April 26, 2004 |
Afghan President Hamid Karzai returned yesterday to a Taliban stronghold where he was nearly assassinated 19 months ago, and said he would welcome rank-and-file members of the militia back into society. Karzai said about 150 leaders of the ultra-religious Islamic movement supplanted by his government after a U.S.-led war are unworthy of rehabilitation and could be prosecuted. "But those Taliban who are doing jobs and tilling the fields and working as shopkeepers, we want to welcome those Taliban," he said.
December 17, 2003 |
Afghanistan opened a new highway between Kandahar and Kabul yesterday, one of the first significant signs of progress in the enormous task of rebuilding the country. On smooth new asphalt, the 300-mile trip between the cities takes five hours. It took as much as 30 hours on the old road, which had been ground nearly to dust by Soviet military vehicles and tanks during the 1979-89 Soviet-Afghan war. But the new road is still dangerous because of the threat from bandits and the resurgent Taliban militia.
September 22, 2003 |
Trucks full of steaming asphalt drove past Mike Bois, each load adding a few more feet to the black ribbon advancing across the barren landscape. Bois watched the procession, talking a mile a minute, faster than anyone has driven around here in decades. "We're pulling out all stops, whatever it takes to get this project finished," said Bois, the superintendent of the Louis Berger Group, a New Jersey construction company that is rebuilding the 299-mile highway linking Afghanistan's capital, Kabul, and its second largest city, Kandahar.
July 3, 2002 |
Afghan President Hamid Karzai made strong demands for U.S. military officials yesterday to protect Afghan civilians from mistaken attacks as the Pentagon cautioned it was still too early to draw conclusions about an apparent friendly-fire incident Monday that killed dozens of innocent people, most of them women and children. In issuing their unprecedented protest of the military attack, the leaders of the country's newly minted government, which rose to power with Washington's support, also said yesterday that 40 people - 25 from the same family - had been killed and 100 wounded in the U.S. attack over Uruzgan province that reportedly struck a wedding party.
March 26, 2002 |
U.S. troops will begin training Afghan soldiers to bolster security and guard borders in that still-unstable nation, Defense Secretary Donald H. Rumsfeld said yesterday. The training will begin in four to six weeks and be led by 125 to 150 members of the U.S. Army's special forces teams. The Pentagon said the training will start with 10-week courses emphasizing "basic soldier skills. " More complex training involving a range of units - from small groups to battalions comprising several hundred soldiers - will follow.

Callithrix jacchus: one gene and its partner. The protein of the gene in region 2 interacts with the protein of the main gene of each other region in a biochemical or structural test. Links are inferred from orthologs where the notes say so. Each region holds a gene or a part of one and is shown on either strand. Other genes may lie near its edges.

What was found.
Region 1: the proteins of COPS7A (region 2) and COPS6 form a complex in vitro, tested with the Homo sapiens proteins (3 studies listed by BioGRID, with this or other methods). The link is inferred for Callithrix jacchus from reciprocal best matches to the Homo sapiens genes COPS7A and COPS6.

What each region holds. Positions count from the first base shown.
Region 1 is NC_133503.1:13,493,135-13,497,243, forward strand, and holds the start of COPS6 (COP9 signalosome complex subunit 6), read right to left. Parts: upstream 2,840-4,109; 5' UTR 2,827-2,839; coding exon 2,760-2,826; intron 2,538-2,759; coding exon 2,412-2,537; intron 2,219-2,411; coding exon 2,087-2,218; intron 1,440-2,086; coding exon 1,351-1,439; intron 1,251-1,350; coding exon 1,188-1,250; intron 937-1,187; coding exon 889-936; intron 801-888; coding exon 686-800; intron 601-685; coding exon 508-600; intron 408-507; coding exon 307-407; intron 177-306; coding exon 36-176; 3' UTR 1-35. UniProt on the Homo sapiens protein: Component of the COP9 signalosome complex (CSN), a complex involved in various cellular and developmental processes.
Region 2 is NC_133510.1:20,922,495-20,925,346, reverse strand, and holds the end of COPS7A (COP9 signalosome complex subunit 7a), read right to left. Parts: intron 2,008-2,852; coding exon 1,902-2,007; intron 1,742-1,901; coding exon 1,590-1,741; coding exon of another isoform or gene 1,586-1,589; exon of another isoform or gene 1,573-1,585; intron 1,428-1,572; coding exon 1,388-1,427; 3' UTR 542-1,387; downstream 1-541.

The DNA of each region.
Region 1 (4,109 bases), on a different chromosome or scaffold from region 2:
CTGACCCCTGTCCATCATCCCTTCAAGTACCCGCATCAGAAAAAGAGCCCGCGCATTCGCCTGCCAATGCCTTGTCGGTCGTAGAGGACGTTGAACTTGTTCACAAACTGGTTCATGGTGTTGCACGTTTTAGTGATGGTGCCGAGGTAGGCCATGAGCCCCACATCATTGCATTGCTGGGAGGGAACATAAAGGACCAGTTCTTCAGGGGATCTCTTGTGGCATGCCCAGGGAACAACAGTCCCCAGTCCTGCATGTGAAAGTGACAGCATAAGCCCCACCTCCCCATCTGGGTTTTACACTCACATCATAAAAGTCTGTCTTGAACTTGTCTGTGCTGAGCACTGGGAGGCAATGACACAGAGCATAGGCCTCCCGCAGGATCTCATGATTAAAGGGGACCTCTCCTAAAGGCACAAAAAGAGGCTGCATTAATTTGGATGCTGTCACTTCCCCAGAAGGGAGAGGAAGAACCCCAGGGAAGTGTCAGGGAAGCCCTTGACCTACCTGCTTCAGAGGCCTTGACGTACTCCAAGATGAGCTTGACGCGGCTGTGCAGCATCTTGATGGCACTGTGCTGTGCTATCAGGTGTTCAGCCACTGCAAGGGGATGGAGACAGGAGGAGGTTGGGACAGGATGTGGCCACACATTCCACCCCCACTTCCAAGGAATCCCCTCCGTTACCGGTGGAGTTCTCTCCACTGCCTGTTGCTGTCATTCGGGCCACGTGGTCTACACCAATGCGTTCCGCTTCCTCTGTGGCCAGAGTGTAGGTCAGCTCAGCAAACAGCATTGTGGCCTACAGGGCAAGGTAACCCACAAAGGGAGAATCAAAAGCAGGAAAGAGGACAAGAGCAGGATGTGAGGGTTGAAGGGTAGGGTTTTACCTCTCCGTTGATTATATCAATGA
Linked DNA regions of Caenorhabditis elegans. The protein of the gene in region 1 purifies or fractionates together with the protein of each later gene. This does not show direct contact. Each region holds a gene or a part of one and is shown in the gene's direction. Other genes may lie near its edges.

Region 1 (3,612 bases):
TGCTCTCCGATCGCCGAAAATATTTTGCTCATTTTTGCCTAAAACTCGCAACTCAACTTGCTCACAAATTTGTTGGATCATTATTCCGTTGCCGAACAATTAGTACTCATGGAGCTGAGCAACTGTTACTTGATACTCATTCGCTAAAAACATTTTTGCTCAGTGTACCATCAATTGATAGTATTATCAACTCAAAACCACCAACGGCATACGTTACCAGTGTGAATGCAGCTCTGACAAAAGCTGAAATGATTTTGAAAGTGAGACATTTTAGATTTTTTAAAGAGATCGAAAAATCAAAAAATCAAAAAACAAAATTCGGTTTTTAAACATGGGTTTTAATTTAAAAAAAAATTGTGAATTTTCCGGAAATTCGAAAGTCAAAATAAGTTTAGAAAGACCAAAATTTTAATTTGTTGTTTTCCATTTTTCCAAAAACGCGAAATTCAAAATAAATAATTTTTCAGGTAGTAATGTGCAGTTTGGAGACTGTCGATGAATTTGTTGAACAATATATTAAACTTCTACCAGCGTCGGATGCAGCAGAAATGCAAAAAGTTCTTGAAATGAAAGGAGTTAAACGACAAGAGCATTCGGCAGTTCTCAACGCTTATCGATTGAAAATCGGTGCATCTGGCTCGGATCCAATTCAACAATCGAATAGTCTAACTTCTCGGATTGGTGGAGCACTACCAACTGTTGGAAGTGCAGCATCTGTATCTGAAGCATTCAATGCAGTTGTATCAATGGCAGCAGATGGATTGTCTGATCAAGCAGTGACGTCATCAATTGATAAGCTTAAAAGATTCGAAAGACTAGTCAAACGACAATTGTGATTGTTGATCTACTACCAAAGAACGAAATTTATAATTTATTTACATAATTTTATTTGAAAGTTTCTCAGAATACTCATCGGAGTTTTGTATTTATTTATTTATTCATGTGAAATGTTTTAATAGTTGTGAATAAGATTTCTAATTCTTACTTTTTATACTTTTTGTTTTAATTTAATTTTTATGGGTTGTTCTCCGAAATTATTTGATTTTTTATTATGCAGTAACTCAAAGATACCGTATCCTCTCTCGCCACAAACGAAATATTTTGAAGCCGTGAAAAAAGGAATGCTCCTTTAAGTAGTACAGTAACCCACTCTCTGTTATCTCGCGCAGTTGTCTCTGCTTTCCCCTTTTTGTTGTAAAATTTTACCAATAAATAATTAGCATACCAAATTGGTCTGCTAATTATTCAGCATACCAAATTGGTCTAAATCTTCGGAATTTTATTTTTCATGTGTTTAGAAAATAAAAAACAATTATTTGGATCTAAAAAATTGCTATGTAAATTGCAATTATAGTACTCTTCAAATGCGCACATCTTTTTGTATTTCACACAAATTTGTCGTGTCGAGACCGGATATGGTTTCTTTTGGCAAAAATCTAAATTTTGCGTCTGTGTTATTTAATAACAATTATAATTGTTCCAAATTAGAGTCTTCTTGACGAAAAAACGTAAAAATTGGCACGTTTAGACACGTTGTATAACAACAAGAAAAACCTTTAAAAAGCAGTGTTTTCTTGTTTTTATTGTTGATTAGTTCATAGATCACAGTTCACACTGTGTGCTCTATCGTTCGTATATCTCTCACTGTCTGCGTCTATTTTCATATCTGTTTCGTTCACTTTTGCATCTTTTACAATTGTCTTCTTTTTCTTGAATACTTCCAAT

March 20, 2002 |
President Bush is expected to ask Congress tomorrow for $20 billion to $25 billion more to finance the war against terrorism abroad and at home and for other initiatives, officials said yesterday. About half the money would go to the Defense Department for the war in Afghanistan and elsewhere, and its efforts to protect U.S. cities, airports and military bases, said the officials. The proposal also is expected to include $5.5 billion to help New York rebuild from the Sept.
February 22, 2002 |
Until lately, Kandahar was a Taliban stronghold in southern Afghanistan. The place name is also the title of a scorching movie odyssey, Kandahar, Iranian filmmaker Mohsen Makhmalbaf's lyrical lament to disembodiment, exile, and the day-to-day terror of war. In the opening passage of this surreal dirge, prosthetic legs rain from the skies over Afghanistan, replacement parts parachuting down from Red Cross planes to aid thousands who have lost...
February 13, 2002 |
Following the surrender last week of the Taliban's former foreign minister, more than 15 top Taliban officials have begun negotiating with representatives of the new Afghan government to give themselves up, Afghan and U.S. officials said yesterday. Their eventual surrender could provide U.S. forces in Afghanistan with access to the upper echelons of the ousted regime that harbored Osama bin Laden and his al Qaeda terrorist network. "Right now we are in contact with more than 15 top Taliban," Khalid Pashtoon, a senior aide to Kandahar Governor Gul Agha Sherzai, told reporters.
January 28, 2002 |
Residents of this central Afghanistan village, apparently raided by U.S. Special Forces, continued to insist yesterday that 21 men who died and 27 more who were captured were anti-Taliban fighters loyal to interim Prime Minister Hamid Karzai. Four days after the raid, villagers led reporters through the remains of a former schoolhouse they said had been used to store weapons and equipment collected from the Taliban. Witnesses said U.S. military aircraft destroyed the building last week, killing the anti-Taliban fighters who were guarding the weapons.
January 25, 2002 |
While I was on a three-week leave from columnizing, the world changed. Enron took over the headlines, and Afghanistan slipped onto the inside pages. This means we've entered the slog phase of the antiterrorism war, which isn't nearly as dramatic as Army Rangers parachuting into air bases or bombs raining on Tora Bora. But this phase - in which we try to tie up many loose ends unresolved by the fighting - is just as important as our defeat of the Taliban. How we handle the slog phase will show the world whether we've got the stamina to combat terrorism over the long haul.